An outdated point of view might suggest that it is ‘easy’ to get a job, but unfortunately in this changing job-scape with little or no experience–as most young people who enter the workforce possess–it can be very hard to find a clear pathway into sustained employment. With over one in three young people between the ages of 15–24 years old currently unemployed or unable to find consistent work(1), this is a concerning fact despite being a very qualified generation. International World Youth Skills Day 2019 is upon us, seeking to generate awareness on the importance of skilling our youth through vocational education and training, in order to increase their employment opportunities in today’s workforce
Wesley Vocational Institute (WVI) is a Registered Training Organisation (RTO Code 90091) part of Wesley Mission, which aims to provide quality training programs focused on gaining skills to build careers and create opportunities. Getting started can be the hardest part for young people with some questions of concern arising such as ‘Where do I begin? What will it get me? Will I even be guaranteed a job?’ But a few students who have taken part in the WVI courses share their top tips on the benefits of not only completing the courses, but the opportunities and skills gained by furthering their learning.
Five top tips
Kellie Armitt, a student who completed a CHC33015 Certificate III in Individual Support (Disability) course through WVI could not emphasise enough the importance of getting qualified either through obtaining a certificate or a degree.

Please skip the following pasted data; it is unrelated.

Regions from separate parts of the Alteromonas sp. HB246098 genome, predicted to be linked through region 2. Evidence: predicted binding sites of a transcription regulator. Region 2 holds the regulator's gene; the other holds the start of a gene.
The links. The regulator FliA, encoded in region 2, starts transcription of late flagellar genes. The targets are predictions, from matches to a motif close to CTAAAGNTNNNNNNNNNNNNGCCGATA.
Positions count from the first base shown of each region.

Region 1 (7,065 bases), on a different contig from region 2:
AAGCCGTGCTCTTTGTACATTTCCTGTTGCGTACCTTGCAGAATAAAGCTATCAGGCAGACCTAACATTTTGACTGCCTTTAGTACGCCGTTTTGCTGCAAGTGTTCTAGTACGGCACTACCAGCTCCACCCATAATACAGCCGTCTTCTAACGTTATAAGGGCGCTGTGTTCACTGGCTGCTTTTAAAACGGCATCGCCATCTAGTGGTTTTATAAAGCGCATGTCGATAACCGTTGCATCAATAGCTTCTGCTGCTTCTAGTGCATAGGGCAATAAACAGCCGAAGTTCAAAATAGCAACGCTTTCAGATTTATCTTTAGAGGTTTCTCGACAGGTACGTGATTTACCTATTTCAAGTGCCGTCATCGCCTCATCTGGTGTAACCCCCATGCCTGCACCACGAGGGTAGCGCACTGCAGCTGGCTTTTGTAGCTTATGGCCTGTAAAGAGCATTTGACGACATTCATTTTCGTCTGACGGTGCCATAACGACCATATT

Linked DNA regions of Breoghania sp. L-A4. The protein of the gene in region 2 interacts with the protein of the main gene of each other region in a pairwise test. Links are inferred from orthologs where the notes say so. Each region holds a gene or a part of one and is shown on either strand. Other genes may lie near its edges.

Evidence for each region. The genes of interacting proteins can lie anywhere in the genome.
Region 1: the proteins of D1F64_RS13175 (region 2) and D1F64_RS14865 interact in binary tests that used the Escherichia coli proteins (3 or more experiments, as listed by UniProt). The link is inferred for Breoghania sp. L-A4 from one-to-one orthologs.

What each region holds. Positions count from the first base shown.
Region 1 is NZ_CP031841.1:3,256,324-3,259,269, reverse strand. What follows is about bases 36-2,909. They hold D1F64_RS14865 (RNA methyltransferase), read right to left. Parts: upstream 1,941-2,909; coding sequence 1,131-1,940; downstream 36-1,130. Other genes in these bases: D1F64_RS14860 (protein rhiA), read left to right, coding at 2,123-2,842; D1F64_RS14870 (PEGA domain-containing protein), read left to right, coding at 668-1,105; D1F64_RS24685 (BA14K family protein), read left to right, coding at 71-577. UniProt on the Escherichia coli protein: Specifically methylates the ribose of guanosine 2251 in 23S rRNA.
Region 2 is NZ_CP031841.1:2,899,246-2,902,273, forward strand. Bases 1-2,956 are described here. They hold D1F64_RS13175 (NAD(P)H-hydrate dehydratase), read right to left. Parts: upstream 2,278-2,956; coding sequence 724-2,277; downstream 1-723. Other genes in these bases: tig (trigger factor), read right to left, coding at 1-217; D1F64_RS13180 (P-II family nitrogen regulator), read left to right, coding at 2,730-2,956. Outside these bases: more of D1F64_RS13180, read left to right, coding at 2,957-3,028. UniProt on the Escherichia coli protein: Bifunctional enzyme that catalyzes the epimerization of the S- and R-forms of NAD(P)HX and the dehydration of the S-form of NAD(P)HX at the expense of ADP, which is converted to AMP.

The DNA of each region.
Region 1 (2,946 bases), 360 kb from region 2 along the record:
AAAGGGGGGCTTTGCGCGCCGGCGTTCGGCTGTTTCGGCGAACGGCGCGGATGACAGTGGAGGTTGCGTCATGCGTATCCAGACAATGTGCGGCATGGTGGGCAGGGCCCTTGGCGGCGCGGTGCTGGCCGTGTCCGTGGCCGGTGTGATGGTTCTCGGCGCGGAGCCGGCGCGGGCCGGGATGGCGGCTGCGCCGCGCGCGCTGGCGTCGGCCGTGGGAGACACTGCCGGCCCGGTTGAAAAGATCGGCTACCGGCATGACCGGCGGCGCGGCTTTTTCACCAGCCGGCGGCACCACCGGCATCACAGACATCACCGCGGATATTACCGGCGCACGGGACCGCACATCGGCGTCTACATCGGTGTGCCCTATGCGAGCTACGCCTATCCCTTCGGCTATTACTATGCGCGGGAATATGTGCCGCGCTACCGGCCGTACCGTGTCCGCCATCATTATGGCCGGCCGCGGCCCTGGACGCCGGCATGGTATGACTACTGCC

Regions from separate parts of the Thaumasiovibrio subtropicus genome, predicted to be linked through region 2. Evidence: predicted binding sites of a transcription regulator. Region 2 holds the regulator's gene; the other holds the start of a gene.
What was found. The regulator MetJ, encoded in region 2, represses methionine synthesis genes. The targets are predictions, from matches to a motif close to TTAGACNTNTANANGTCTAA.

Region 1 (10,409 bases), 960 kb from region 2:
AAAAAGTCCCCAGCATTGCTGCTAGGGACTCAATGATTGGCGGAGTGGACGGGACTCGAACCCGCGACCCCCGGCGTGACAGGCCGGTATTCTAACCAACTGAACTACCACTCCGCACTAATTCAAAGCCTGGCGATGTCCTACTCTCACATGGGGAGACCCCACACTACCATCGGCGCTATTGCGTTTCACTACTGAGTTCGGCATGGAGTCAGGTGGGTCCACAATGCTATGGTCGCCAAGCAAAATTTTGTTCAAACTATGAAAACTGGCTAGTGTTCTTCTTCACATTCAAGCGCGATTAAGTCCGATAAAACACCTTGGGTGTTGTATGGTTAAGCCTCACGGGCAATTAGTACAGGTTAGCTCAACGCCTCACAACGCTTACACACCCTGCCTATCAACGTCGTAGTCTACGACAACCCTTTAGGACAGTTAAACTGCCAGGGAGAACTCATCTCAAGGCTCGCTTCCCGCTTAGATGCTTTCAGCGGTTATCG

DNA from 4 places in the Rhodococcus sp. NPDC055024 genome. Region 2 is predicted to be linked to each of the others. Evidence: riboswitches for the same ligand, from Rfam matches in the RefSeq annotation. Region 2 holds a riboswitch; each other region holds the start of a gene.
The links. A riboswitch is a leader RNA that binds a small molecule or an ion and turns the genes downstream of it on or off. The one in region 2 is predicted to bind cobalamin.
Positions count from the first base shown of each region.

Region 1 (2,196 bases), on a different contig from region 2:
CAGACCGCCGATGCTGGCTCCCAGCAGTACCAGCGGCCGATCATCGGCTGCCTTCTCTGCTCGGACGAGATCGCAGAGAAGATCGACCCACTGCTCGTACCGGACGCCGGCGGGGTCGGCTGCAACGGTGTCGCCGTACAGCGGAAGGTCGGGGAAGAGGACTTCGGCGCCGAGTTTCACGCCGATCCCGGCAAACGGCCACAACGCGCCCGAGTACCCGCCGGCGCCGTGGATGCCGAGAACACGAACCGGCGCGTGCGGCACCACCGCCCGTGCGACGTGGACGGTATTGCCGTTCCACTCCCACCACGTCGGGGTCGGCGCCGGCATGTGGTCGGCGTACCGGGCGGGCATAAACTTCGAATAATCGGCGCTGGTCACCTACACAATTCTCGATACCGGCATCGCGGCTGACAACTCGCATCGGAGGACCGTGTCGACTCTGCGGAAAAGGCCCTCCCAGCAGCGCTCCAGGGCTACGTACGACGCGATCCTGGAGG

She said made the point in saying “learning a qualification just puts you one step ahead towards whatever you want to do.”
Rachel Lister-Barker, a community service student shares her point of view about finding work.
She says “at the end of the day it’s up to you if you want to keep falling or if you want to push yourself up… there are people out there… that are willing to support you”, like the team at Wesley Mission.
Her honest point of view is encouraging as personal ambition really is the key to finding employment.
Employers want to see that a potential employee is personable and has had some experience in any kind of role. Jessica Huntington–Taylor, another community service student said that
“learning is key… get all the experience you can because it does help you and you have the skills you may or may not use.”
Rachel Lister-Barker, completed work placement through WVI and as part of her Community Services course, said that
“by doing the placement… my interest in the community service space has enhanced my interest… a work placement was way more educating then just sitting down and doing work”.
Jerome Sutherland, a man who couldn’t find the right learning environment, said that the
“individual support offered at WVI ended up being one of the best choices I ever made… the class became more of a team rather than a class”. Kellie Armitt also added that you need to find staff at an institute that “truly want to see you succeed”.
Both Kellie and Jerome have now secured employment opportunities.
Maddison White shares one final piece of encouragement for young people seeking employment.
She states that “a lot of kids just give up and go into different sides and not care about their education… but that can be very hard for them to get work experience”
explaining the importance of educating yourself and finding different learning solutions to suit individual learning habits. Putting one’s education first, should always be a priority as it leads to exciting employment opportunities and a fulfilling career.
(1)Wesley Vocational Institute is a Registered Training Organisation (RTO) through the national training authority, the Australian Skills Quality Authority (ASQA). Our RTO code is 90091.